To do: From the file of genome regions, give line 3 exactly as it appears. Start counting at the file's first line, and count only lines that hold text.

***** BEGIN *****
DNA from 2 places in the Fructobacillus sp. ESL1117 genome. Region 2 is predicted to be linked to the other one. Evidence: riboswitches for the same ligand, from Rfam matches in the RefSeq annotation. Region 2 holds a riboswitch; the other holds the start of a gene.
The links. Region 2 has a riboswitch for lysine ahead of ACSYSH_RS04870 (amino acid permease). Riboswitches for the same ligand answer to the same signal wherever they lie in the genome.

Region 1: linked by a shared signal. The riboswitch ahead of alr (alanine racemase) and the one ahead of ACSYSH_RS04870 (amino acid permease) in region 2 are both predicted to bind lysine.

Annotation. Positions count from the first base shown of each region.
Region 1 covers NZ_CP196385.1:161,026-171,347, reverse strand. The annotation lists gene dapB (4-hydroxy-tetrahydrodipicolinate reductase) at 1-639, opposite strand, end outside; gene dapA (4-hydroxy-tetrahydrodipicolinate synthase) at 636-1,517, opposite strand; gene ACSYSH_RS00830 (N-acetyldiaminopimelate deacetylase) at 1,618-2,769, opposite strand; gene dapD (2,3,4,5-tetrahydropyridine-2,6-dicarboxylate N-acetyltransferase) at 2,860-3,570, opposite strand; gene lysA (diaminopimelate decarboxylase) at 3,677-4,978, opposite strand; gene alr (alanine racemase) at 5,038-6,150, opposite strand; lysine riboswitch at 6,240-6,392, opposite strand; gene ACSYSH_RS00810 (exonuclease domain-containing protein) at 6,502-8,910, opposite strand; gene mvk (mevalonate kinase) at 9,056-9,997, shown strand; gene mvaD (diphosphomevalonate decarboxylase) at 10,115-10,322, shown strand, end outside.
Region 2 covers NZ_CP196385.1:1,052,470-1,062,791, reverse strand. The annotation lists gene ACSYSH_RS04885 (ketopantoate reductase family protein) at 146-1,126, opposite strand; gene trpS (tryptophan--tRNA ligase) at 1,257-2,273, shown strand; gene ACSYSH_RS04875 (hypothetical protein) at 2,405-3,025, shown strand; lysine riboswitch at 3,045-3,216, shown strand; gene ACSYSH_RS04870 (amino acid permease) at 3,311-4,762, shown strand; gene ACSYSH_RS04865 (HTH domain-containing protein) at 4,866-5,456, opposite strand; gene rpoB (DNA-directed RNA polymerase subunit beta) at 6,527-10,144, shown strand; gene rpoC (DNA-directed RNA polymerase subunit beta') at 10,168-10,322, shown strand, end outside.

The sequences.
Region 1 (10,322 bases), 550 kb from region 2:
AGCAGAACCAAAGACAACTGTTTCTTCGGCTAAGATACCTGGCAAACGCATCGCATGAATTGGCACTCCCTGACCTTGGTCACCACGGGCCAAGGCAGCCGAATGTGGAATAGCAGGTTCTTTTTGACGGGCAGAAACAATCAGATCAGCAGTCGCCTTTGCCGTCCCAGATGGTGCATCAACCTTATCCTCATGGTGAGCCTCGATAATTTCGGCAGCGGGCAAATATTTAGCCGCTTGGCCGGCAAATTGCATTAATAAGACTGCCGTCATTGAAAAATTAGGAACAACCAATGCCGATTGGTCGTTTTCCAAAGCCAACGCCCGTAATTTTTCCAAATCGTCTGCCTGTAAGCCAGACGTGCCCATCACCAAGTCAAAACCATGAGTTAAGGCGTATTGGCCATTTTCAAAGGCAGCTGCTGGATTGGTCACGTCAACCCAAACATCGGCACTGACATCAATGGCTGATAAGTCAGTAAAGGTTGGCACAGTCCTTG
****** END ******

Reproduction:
Region 1: linked by a shared signal. The riboswitch ahead of alr (alanine racemase) and the one ahead of ACSYSH_RS04870 (amino acid permease) in region 2 are both predicted to bind lysine.